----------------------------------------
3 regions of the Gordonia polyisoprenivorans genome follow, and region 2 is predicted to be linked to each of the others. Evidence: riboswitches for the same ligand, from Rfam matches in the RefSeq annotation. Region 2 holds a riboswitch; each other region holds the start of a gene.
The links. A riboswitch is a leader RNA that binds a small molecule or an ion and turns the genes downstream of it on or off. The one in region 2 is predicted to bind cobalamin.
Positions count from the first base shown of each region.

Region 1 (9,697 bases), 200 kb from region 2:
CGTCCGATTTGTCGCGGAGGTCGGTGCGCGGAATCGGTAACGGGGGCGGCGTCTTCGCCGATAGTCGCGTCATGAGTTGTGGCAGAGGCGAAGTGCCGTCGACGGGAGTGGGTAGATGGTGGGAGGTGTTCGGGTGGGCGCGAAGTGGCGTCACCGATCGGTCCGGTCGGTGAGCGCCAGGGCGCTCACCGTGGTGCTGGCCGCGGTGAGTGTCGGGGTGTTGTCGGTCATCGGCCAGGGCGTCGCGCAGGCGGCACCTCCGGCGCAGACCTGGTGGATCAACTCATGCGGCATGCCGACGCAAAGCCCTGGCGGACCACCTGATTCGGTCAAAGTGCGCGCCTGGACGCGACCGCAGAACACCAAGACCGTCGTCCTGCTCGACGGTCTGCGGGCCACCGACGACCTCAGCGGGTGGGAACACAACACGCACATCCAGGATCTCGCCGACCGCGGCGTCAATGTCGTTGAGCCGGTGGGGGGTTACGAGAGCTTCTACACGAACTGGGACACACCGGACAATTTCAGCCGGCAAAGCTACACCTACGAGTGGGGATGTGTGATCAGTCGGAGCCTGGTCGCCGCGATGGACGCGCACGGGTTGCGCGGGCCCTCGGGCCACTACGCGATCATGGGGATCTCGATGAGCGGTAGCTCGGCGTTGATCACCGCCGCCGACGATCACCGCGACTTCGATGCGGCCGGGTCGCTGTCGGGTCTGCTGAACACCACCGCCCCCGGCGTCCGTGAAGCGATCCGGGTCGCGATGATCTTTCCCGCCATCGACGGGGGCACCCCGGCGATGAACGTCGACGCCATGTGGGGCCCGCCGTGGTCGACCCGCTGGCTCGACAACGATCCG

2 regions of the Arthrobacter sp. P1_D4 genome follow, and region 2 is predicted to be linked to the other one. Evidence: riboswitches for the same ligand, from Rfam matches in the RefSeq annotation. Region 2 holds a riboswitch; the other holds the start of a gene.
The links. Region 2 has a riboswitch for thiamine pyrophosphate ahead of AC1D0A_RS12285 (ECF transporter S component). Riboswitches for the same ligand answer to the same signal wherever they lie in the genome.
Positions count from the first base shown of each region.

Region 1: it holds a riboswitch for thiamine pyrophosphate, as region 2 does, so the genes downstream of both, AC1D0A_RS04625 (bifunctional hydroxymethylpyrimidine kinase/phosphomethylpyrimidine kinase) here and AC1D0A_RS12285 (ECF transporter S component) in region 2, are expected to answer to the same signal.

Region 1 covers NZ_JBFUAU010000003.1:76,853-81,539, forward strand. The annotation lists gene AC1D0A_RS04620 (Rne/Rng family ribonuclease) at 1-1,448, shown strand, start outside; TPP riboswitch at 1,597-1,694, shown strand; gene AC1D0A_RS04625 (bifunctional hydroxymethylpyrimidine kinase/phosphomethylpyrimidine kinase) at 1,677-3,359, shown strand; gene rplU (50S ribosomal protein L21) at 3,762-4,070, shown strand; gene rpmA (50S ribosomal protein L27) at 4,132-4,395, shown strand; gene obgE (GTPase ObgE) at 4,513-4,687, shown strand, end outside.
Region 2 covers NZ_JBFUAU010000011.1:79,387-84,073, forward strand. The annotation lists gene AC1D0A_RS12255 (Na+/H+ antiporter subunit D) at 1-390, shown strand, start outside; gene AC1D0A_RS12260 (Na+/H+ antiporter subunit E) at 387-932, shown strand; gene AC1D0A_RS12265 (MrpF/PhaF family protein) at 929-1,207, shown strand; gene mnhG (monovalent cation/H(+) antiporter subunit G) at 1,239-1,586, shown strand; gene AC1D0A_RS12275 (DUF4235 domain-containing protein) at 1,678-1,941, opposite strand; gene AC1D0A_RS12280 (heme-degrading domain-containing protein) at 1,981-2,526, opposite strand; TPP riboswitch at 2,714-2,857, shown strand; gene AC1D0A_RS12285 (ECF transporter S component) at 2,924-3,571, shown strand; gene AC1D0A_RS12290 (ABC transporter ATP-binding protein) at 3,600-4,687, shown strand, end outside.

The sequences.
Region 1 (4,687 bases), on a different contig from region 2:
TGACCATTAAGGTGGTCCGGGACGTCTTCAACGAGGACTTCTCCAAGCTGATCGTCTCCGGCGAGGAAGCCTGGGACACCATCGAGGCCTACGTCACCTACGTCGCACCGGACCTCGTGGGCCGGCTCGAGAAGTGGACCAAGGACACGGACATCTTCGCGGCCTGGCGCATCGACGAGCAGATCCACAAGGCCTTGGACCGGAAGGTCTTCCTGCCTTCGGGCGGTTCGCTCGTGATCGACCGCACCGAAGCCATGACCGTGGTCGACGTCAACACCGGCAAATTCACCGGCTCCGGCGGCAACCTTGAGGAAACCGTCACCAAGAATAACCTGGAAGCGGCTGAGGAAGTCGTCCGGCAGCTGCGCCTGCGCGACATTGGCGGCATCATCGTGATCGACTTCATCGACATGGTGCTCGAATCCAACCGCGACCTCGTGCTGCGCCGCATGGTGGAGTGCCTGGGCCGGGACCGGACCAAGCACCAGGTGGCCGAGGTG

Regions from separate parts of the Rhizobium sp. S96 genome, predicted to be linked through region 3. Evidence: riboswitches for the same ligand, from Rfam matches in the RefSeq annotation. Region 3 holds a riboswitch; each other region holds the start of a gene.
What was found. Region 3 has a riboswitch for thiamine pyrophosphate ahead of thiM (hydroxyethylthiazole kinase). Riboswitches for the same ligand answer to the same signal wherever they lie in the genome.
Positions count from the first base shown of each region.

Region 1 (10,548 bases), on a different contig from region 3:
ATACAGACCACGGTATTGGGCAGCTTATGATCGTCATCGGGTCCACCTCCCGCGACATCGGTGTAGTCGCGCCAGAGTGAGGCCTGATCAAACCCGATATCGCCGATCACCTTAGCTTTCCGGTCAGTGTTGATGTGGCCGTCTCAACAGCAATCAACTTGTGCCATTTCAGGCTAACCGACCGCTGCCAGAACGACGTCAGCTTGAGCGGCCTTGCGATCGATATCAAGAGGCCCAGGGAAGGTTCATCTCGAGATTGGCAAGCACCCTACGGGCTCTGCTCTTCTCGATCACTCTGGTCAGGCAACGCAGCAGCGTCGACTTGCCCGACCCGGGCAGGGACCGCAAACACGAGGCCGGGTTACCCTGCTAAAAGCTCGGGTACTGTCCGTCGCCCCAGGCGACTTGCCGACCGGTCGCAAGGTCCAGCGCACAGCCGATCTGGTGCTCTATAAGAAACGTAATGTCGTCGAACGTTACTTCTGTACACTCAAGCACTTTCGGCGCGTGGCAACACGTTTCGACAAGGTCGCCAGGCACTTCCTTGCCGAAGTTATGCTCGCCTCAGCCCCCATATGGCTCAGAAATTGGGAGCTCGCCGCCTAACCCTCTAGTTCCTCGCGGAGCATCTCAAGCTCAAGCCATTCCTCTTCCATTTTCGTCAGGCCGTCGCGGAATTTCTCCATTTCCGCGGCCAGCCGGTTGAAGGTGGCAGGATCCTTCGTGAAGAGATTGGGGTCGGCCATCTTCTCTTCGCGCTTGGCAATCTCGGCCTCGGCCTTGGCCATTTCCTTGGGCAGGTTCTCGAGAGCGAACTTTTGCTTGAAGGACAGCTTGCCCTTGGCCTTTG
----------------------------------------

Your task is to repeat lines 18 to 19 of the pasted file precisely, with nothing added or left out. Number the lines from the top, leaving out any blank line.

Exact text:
Region 1 (10,548 bases), on a different contig from region 3:
ATACAGACCACGGTATTGGGCAGCTTATGATCGTCATCGGGTCCACCTCCCGCGACATCGGTGTAGTCGCGCCAGAGTGAGGCCTGATCAAACCCGATATCGCCGATCACCTTAGCTTTCCGGTCAGTGTTGATGTGGCCGTCTCAACAGCAATCAACTTGTGCCATTTCAGGCTAACCGACCGCTGCCAGAACGACGTCAGCTTGAGCGGCCTTGCGATCGATATCAAGAGGCCCAGGGAAGGTTCATCTCGAGATTGGCAAGCACCCTACGGGCTCTGCTCTTCTCGATCACTCTGGTCAGGCAACGCAGCAGCGTCGACTTGCCCGACCCGGGCAGGGACCGCAAACACGAGGCCGGGTTACCCTGCTAAAAGCTCGGGTACTGTCCGTCGCCCCAGGCGACTTGCCGACCGGTCGCAAGGTCCAGCGCACAGCCGATCTGGTGCTCTATAAGAAACGTAATGTCGTCGAACGTTACTTCTGTACACTCAAGCACTTTCGGCGCGTGGCAACACGTTTCGACAAGGTCGCCAGGCACTTCCTTGCCGAAGTTATGCTCGCCTCAGCCCCCATATGGCTCAGAAATTGGGAGCTCGCCGCCTAACCCTCTAGTTCCTCGCGGAGCATCTCAAGCTCAAGCCATTCCTCTTCCATTTTCGTCAGGCCGTCGCGGAATTTCTCCATTTCCGCGGCCAGCCGGTTGAAGGTGGCAGGATCCTTCGTGAAGAGATTGGGGTCGGCCATCTTCTCTTCGCGCTTGGCAATCTCGGCCTCGGCCTTGGCCATTTCCTTGGGCAGGTTCTCGAGAGCGAACTTTTGCTTGAAGGACAGCTTGCCCTTGGCCTTTG